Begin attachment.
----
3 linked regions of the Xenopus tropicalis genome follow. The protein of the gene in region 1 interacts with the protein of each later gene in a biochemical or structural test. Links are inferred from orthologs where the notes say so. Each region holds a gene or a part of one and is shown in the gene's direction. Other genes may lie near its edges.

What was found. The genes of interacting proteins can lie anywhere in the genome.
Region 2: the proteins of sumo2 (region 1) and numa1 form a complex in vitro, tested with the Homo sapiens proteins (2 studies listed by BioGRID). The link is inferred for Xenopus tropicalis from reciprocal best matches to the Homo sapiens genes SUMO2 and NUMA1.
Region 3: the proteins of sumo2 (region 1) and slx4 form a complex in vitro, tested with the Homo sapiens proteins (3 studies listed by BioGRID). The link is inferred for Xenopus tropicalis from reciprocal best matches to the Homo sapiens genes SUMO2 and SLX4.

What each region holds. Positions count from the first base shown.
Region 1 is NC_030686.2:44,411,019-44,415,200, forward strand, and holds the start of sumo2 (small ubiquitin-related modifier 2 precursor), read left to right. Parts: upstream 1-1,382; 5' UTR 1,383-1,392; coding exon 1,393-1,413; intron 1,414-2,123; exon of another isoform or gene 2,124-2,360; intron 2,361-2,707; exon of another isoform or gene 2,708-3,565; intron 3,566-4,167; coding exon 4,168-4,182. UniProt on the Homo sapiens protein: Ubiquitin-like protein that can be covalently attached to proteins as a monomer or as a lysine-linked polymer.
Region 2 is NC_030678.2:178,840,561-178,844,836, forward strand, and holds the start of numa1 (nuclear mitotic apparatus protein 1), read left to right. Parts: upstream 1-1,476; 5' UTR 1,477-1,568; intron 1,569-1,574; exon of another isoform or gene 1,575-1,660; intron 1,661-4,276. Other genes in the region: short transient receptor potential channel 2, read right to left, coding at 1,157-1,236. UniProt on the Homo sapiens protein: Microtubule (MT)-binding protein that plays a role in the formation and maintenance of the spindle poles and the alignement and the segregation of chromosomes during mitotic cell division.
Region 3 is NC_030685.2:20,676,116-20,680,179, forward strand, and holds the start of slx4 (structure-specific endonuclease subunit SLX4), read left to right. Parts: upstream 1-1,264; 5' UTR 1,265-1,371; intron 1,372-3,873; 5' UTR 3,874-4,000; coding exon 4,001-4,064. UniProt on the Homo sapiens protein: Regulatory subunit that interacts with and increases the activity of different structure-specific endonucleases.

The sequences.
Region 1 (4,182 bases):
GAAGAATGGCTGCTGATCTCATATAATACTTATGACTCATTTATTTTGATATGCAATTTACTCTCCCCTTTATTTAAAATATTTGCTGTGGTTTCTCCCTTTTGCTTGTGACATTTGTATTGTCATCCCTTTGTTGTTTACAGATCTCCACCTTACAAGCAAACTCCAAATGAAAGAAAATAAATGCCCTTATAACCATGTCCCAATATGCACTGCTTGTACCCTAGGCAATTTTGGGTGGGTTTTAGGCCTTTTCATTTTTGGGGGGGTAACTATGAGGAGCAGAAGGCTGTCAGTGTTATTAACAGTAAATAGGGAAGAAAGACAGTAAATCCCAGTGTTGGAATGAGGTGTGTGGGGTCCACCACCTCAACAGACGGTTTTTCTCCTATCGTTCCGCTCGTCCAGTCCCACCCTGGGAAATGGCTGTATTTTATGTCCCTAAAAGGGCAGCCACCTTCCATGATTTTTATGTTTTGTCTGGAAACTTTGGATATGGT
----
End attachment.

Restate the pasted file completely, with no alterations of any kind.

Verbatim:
3 linked regions of the Xenopus tropicalis genome follow. The protein of the gene in region 1 interacts with the protein of each later gene in a biochemical or structural test. Links are inferred from orthologs where the notes say so. Each region holds a gene or a part of one and is shown in the gene's direction. Other genes may lie near its edges.

What was found. The genes of interacting proteins can lie anywhere in the genome.
Region 2: the proteins of sumo2 (region 1) and numa1 form a complex in vitro, tested with the Homo sapiens proteins (2 studies listed by BioGRID). The link is inferred for Xenopus tropicalis from reciprocal best matches to the Homo sapiens genes SUMO2 and NUMA1.
Region 3: the proteins of sumo2 (region 1) and slx4 form a complex in vitro, tested with the Homo sapiens proteins (3 studies listed by BioGRID). The link is inferred for Xenopus tropicalis from reciprocal best matches to the Homo sapiens genes SUMO2 and SLX4.

What each region holds. Positions count from the first base shown.
Region 1 is NC_030686.2:44,411,019-44,415,200, forward strand, and holds the start of sumo2 (small ubiquitin-related modifier 2 precursor), read left to right. Parts: upstream 1-1,382; 5' UTR 1,383-1,392; coding exon 1,393-1,413; intron 1,414-2,123; exon of another isoform or gene 2,124-2,360; intron 2,361-2,707; exon of another isoform or gene 2,708-3,565; intron 3,566-4,167; coding exon 4,168-4,182. UniProt on the Homo sapiens protein: Ubiquitin-like protein that can be covalently attached to proteins as a monomer or as a lysine-linked polymer.
Region 2 is NC_030678.2:178,840,561-178,844,836, forward strand, and holds the start of numa1 (nuclear mitotic apparatus protein 1), read left to right. Parts: upstream 1-1,476; 5' UTR 1,477-1,568; intron 1,569-1,574; exon of another isoform or gene 1,575-1,660; intron 1,661-4,276. Other genes in the region: short transient receptor potential channel 2, read right to left, coding at 1,157-1,236. UniProt on the Homo sapiens protein: Microtubule (MT)-binding protein that plays a role in the formation and maintenance of the spindle poles and the alignement and the segregation of chromosomes during mitotic cell division.
Region 3 is NC_030685.2:20,676,116-20,680,179, forward strand, and holds the start of slx4 (structure-specific endonuclease subunit SLX4), read left to right. Parts: upstream 1-1,264; 5' UTR 1,265-1,371; intron 1,372-3,873; 5' UTR 3,874-4,000; coding exon 4,001-4,064. UniProt on the Homo sapiens protein: Regulatory subunit that interacts with and increases the activity of different structure-specific endonucleases.

The sequences.
Region 1 (4,182 bases):
GAAGAATGGCTGCTGATCTCATATAATACTTATGACTCATTTATTTTGATATGCAATTTACTCTCCCCTTTATTTAAAATATTTGCTGTGGTTTCTCCCTTTTGCTTGTGACATTTGTATTGTCATCCCTTTGTTGTTTACAGATCTCCACCTTACAAGCAAACTCCAAATGAAAGAAAATAAATGCCCTTATAACCATGTCCCAATATGCACTGCTTGTACCCTAGGCAATTTTGGGTGGGTTTTAGGCCTTTTCATTTTTGGGGGGGTAACTATGAGGAGCAGAAGGCTGTCAGTGTTATTAACAGTAAATAGGGAAGAAAGACAGTAAATCCCAGTGTTGGAATGAGGTGTGTGGGGTCCACCACCTCAACAGACGGTTTTTCTCCTATCGTTCCGCTCGTCCAGTCCCACCCTGGGAAATGGCTGTATTTTATGTCCCTAAAAGGGCAGCCACCTTCCATGATTTTTATGTTTTGTCTGGAAACTTTGGATATGGT